• Text smaller
  • Text bigger

You knew it was coming! The women’s Olympics! Oh, there’ll be men
in it; they’re not that crazy. But at the first Olympiad of the
millennium, in Sydney, Australia, there will be more women’s events,
more women in men’s events, and a larger portion of women getting
starring position in the press coverage. In short, complete affirmative
action for women at this year’s Olympic games.

Now, all public opinion polls for the movies demonstrate that there
is a far larger audience for male stars than for female stars, and for
male sports compared to female sports. Perhaps women have whatever
position they do have in sports because they are more lightly clad.

History takes some interesting twists and turns. In Ancient Greece,
women apprehended at the games, even as spectators, faced the death
penalty. Girls before the age of puberty, however, were compelled to
compete completely nude. So: naked, pre-puberty girls in the morning
and death for any adult young women discovered in the audience in the
afternoon. Don’t ask me to explain this.

Four completely new sports will be added to the female Olympic roster
this year: trampoline (like diving but with no pool to dive into); a
Judo-style kick-boxing (but no punching with the fists); the triathlon
(an endurance race, which, to my understanding, is run one third
swimming, one third bicycling and one third running); and synchronized
diving (just what it sounds like and they must hit the water in unison.
This event made Esther Williams a movie star).

Even more shocking, five more sports, considered quintessentially
masculine, will, as of 2000 A.D., be open to women: weight lifting;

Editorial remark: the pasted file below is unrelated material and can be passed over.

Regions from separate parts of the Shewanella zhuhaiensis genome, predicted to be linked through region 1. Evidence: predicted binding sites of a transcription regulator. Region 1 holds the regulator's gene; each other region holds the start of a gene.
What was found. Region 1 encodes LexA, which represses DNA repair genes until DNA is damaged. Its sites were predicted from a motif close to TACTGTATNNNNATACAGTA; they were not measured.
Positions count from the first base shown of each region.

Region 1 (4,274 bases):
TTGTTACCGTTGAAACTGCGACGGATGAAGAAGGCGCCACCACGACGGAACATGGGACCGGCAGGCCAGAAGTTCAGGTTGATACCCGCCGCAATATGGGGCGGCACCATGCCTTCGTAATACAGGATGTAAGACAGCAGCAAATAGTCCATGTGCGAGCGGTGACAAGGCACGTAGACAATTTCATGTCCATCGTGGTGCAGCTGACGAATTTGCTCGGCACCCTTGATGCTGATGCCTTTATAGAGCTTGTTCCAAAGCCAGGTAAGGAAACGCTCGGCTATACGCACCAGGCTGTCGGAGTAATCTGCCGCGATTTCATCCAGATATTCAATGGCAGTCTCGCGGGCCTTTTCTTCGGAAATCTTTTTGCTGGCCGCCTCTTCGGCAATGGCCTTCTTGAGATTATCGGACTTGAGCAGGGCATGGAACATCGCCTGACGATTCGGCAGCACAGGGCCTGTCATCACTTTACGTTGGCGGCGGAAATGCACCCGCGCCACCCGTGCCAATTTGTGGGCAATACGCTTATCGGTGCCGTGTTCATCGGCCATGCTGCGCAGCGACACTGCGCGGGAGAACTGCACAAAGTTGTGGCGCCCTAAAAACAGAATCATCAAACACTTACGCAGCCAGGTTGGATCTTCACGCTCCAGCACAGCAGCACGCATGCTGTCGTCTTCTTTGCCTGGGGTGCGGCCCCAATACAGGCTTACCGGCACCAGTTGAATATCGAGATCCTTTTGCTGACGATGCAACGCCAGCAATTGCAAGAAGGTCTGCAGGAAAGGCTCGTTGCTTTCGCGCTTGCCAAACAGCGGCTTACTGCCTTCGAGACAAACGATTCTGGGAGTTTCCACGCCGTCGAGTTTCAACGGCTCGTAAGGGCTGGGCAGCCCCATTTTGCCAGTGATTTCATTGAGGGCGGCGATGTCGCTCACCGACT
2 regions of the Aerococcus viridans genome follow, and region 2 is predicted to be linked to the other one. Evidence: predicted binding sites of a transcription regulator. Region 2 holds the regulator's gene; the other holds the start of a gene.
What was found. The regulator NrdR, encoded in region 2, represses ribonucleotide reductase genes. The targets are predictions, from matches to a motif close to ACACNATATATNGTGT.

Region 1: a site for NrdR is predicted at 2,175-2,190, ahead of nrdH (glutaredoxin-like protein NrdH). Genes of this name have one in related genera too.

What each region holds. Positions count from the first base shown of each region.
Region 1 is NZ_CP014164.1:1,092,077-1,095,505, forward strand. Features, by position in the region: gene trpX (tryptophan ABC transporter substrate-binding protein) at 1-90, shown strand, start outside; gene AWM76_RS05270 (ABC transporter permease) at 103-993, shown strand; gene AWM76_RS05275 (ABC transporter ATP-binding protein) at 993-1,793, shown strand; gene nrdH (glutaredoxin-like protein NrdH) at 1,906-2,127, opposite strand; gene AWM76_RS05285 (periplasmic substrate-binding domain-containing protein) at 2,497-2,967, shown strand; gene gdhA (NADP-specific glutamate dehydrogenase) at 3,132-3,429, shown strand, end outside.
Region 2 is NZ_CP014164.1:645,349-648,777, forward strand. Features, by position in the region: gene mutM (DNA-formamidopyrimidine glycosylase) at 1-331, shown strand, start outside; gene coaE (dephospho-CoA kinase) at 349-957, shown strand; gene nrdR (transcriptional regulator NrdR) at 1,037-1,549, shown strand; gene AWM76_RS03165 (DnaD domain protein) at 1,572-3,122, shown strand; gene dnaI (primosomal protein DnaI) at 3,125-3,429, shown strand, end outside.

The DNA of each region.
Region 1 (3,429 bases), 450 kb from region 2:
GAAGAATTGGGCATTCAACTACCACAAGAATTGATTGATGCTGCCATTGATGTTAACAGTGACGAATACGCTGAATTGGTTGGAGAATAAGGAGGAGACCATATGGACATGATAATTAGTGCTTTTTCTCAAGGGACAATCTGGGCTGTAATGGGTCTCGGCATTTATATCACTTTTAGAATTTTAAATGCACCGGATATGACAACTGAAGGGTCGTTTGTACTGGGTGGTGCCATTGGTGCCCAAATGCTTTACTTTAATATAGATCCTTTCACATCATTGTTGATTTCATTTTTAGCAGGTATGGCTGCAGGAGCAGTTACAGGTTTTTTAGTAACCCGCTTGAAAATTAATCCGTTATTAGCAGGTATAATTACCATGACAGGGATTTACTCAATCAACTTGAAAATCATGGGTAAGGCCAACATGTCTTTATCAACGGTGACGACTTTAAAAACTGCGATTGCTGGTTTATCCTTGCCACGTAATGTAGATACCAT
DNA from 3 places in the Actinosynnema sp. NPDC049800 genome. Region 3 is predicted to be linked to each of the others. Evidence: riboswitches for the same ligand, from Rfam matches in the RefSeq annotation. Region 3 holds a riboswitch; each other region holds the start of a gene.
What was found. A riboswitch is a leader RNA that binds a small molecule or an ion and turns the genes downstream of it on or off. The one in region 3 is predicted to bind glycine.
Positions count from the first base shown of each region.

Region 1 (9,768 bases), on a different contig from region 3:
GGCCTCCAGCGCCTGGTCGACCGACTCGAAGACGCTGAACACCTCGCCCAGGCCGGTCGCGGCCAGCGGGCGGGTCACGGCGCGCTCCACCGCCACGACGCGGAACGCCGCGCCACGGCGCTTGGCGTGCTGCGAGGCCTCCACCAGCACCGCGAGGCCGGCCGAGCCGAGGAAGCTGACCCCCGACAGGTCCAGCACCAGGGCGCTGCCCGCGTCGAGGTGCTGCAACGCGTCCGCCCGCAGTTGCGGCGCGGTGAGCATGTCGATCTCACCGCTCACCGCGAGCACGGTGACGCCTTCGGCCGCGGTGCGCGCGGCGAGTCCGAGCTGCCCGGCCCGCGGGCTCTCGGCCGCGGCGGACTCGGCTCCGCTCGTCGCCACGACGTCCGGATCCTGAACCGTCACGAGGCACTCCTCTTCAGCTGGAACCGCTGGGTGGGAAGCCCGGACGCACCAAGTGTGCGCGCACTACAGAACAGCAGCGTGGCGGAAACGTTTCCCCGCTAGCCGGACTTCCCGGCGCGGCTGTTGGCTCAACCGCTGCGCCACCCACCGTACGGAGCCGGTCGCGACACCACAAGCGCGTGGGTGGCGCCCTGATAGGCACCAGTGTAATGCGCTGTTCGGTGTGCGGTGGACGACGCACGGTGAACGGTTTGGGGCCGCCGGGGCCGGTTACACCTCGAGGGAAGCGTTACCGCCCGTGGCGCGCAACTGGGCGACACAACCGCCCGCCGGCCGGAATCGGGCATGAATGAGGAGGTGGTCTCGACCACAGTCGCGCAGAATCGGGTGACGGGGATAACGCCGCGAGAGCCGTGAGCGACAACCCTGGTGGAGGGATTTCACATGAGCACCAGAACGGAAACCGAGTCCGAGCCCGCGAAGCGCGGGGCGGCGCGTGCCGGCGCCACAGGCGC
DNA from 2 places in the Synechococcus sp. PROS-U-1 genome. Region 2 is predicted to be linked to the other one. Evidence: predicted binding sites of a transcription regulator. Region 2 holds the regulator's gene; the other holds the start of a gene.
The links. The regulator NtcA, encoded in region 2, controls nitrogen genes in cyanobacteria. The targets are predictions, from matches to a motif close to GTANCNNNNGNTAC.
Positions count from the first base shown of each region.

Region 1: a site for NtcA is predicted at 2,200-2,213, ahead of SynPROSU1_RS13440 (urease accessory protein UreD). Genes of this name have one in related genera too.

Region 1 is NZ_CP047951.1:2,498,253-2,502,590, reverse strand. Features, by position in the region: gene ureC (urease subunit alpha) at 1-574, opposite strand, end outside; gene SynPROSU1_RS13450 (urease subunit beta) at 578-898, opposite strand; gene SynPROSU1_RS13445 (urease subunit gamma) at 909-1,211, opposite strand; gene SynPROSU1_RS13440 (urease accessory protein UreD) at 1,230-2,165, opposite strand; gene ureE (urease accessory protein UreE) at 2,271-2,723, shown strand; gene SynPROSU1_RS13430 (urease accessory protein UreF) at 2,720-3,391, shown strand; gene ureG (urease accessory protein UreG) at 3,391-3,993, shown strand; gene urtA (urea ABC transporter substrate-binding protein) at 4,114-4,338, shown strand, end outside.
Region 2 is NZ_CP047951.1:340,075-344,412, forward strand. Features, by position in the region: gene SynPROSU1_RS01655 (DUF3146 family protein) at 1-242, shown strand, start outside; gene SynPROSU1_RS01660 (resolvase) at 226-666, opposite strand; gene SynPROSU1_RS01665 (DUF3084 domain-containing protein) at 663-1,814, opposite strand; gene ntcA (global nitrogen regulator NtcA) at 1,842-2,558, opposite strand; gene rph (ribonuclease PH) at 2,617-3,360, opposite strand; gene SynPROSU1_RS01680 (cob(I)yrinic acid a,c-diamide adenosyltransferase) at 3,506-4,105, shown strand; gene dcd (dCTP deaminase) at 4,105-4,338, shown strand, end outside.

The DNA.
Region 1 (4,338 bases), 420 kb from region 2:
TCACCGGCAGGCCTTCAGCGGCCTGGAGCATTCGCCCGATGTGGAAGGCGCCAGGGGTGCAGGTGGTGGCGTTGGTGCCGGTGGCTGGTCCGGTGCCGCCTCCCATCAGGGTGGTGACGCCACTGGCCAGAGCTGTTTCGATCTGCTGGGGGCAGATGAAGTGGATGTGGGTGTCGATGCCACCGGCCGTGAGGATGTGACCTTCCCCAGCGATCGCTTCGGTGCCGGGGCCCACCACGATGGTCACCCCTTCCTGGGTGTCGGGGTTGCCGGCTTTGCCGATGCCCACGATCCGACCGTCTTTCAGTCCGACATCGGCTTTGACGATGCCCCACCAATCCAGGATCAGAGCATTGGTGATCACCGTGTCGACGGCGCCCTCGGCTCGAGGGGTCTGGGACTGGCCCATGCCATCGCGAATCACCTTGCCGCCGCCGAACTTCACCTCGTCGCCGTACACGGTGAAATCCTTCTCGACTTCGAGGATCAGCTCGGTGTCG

hammer throw; pole vaulting, water polo — the modern pentathlon.
Seventeen-year-old Cheryl Haworth, at five feet and 300 pounds, is the
American medal favorite. She is in the super heavyweight class and is
proud of her 32-inch thighs — and that she can bench-press nearly 500
pounds.

But she will have to watch out for Agata Wrobel of Poland and Wang
Yanmei of China. Miss Wang, who lifted 356 pounds in competition this
year, is a world-record holder.

With gender affirmative action coming so much in style, I was
somewhat surprised to see no female sumo wrestling on the Olympic list.
A female sumo-wrestling match would be something to see, I can assure
you. They don’t even have it yet in Japan, so it would be our
opportunity to be a world leader. I don’t even know the Japanese
terminology for these moves but I’d be delighted to see Western ladies
doing the “clutch” and the “clean-and-jerk.”

Furthermore, I don’t know if Western ladies have any remaining
feelings of inferiority, but if they could build up their weight a
little and could learn how to do the “clean-and-jerk,” I’m sure those
apprehensions of inferiority would be gone forever.

  • Text smaller
  • Text bigger
Note: Read our discussion guidelines before commenting.